Ukraine's Parliament Votes To Oust Yanukovych After He Flees Kiev
This post was updated at 3:10 p.m. ET.
Ukraine's parliament has voted to oust President Viktor Yanukovych hours after he fled the capital and denounced events in the country as "a coup d'etat" in a television interview.
The legislature also voted to release Yanukovych's jailed arch-rival, former Prime Minister Yulia Tymoshenko. Reuters reports that the 53-year-old ex-premier, who had been held in a hospital under prison guard since 2011 for abuse of office over a gas deal with Russia — a charge widely viewed by her supporters as politically motivated — was freed shortly after the vote.
Speaking after her release, Tymoshenko said the ouster of Yanukovych amounted to the fall of a dictator.
"Our homeland will from today on be able to see the sun and sky as a dictatorship has ended," she told reporters.
"Each drop of blood was not spilled in vain," she said referring to the deaths of some 77 protesters in violence in recent days.
Tyomoshenko, who later addressed a crowd in Kiev, called the opposition supporters gathered to greet her, called them "heroes."
"You are the best thing in Ukraine!" she said.
Tyomoshenko's remarks followed a vote in parliament to consider Yanukovych "resigned." The body also voted to hold new presidential elections on May 25.
Meanwhile, the opposition appeared to be in control of key government buildings in Kiev, as well as Yanukovych's own residence.
Yanukovych, speaking to Ukrainian television from Kharkiv, in Ukraine's Russian-speaking east, said: "The events witnessed by our country and the whole world are an example of a coup d'etat."
"My car was shot at. I am not afraid. I feel sorrow for my country," he told UBR television.
Yanukovych compared the situation to what happened in Germany in the 1930s when Nazi leader Adolf Hitler came to power.
"I did everything to avoid the violence on the streets of Ukraine," he said. "We took all possible steps to stabilize the political situation in country. But what happened, happened."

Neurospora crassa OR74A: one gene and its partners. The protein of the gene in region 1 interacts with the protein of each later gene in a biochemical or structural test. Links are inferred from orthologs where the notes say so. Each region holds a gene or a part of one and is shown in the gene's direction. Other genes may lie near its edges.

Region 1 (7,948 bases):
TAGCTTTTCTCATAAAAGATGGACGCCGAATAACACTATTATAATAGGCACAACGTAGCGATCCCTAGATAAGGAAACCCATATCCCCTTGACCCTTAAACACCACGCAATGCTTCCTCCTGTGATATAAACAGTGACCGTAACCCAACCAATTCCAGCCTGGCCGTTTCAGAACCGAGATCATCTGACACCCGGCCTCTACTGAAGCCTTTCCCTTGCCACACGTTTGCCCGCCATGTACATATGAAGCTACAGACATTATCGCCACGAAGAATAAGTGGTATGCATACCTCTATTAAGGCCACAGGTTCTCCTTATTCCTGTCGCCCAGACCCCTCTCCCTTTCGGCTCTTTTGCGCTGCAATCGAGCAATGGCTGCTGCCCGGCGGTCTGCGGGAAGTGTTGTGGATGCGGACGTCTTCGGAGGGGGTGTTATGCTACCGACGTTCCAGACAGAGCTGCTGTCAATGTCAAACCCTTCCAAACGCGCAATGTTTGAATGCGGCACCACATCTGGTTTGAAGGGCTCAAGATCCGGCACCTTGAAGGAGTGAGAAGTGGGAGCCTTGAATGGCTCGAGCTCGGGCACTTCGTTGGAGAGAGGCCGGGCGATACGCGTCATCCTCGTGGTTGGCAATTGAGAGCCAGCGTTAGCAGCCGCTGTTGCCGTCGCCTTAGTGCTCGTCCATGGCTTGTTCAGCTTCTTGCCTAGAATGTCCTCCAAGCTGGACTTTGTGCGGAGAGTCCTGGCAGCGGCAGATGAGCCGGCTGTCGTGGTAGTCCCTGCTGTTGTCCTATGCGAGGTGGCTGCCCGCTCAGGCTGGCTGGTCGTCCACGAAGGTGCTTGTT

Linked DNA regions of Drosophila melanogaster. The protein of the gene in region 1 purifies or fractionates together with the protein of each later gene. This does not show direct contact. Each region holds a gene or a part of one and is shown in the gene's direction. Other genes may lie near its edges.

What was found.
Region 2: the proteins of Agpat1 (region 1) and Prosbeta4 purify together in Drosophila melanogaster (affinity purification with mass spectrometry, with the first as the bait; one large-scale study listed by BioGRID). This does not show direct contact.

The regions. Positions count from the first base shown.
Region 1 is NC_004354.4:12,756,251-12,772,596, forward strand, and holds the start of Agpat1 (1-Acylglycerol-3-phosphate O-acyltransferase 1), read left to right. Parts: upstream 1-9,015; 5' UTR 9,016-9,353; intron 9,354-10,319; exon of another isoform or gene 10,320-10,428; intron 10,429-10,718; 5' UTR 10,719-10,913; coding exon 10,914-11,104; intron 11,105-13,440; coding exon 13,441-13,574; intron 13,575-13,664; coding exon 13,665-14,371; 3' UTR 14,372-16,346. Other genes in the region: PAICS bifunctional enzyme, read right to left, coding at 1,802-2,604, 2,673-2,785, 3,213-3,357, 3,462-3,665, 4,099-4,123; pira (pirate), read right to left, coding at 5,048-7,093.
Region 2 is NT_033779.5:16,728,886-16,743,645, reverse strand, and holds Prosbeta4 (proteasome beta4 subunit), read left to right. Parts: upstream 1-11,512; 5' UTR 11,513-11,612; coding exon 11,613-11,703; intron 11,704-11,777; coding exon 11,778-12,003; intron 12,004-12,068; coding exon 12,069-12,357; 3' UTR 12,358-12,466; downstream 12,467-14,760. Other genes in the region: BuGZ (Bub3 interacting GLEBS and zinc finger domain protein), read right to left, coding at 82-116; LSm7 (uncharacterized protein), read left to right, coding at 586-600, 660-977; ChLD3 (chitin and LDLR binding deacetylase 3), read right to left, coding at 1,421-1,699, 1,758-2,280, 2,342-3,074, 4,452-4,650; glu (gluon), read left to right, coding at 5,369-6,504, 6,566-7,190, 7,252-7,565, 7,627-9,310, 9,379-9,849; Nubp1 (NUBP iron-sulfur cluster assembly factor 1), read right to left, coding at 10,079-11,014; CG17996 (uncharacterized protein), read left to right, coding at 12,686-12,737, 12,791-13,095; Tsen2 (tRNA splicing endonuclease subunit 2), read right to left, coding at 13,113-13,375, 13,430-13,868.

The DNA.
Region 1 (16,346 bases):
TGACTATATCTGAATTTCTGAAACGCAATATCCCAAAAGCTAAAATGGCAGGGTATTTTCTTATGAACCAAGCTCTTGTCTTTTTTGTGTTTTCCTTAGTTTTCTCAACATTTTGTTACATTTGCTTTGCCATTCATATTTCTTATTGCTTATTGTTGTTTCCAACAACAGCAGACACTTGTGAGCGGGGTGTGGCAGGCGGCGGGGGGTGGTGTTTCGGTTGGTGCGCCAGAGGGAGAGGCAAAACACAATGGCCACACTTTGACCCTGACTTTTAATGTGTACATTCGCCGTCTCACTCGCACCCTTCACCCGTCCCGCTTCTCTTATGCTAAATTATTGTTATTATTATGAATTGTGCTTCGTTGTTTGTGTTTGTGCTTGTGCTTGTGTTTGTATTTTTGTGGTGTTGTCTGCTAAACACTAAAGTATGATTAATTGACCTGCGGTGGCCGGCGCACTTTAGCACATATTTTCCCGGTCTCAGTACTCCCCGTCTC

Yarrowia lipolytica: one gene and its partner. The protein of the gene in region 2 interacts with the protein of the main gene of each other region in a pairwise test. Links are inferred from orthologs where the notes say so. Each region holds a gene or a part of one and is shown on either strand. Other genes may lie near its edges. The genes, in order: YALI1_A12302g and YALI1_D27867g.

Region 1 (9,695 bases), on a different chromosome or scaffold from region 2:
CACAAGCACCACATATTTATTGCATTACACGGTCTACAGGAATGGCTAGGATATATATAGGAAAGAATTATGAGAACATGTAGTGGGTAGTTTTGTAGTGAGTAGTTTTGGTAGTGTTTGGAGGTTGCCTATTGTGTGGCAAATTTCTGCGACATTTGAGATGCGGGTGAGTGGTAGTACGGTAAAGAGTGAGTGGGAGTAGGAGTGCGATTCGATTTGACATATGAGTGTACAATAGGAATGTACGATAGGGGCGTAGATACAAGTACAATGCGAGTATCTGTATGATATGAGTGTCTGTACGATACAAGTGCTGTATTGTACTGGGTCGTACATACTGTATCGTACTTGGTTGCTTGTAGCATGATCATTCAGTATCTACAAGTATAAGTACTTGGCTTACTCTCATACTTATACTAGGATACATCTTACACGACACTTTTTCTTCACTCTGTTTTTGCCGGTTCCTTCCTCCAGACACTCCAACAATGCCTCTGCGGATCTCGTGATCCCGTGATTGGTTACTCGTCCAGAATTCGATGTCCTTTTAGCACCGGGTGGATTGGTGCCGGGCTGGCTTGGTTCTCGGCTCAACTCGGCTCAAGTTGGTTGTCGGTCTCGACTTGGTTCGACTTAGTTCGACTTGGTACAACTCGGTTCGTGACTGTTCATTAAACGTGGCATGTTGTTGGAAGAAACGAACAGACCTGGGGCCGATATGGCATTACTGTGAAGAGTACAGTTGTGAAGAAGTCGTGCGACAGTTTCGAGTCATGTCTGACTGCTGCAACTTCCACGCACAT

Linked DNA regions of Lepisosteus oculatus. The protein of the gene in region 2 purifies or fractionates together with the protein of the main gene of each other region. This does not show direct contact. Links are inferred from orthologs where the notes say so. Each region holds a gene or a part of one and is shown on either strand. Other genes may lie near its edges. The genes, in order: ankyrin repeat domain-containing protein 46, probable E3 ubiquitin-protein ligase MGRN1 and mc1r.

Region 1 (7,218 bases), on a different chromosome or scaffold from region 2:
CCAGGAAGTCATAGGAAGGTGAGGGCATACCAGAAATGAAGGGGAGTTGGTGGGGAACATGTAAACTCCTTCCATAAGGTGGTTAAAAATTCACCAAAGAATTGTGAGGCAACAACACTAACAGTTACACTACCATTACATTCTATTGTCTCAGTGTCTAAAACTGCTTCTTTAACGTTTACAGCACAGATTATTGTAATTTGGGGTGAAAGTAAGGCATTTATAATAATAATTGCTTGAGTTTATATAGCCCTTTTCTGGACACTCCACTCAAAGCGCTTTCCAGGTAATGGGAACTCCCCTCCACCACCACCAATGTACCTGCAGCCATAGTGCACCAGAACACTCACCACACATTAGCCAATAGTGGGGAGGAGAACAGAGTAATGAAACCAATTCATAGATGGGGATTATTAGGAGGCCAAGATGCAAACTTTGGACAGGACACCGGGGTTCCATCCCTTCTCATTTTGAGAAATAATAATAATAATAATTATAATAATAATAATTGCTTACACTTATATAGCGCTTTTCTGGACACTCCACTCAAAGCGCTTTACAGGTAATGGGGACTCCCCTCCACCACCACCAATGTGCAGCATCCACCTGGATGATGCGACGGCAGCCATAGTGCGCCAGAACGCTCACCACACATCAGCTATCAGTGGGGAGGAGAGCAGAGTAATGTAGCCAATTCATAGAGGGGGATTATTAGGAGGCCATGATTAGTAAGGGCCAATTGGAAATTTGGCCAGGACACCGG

In the past, Yanukovych repeatedly refused calls to resign despite months of anti-government protests and deadly clashes between protesters and security forces.
Saturday's dramatic turn of events came hours after a deal was forged with the opposition to end the bloodshed.
The peace deal reached Friday calls for early elections to be held in December and limits presidential powers. Some in the opposition had rejected the deal because it did not demand Yanukovych's immediate resignation, the BBC says.
Yanukovych's flight came close on the heels of word Saturday that parliamentary Speaker Volodymyr Rybak, a political ally of the embattled president, cited ill health in announcing his own resignation.
Reuters reports that the heads of four Ukrainian security branches appeared in parliament on Saturday and vowed not to take part in any conflict with the people.
According to the BBC, protesters had been able to enter offices and even his home after they were abandoned by police.
The BBC's Kevin Bishop was able to walk straight into the courtyard. "Protesters are standing in the grounds of the building in disbelief," the BBC reports.
NPR's Soraya Sarhaddi-Nelson reports from the capital that Yanukovych's home "has been suddenly opened to the public.
"He has this palatial estate on the outskirts of Kiev, where he allegedly has a golden toilet and this is where the public and journalists are being allowed in."
The anti-government protests were first sparked in November when Yanukovych a key trade deal with the European Union in favor of closer ties with Moscow. During the Cold War, Ukraine had been firmly under Soviet control and only regained its independence in 1991.
The White House on Saturday issued a statement saying the United States is "closely monitoring" developments in the Ukraine.
"We have consistently advocated a de-escalation of violence, constitutional change, a coalition government, and early elections, and today's developments could move us closer to that goal," the statement reads. Copyright 2014 NPR. To see more, visit http://www.npr.org/.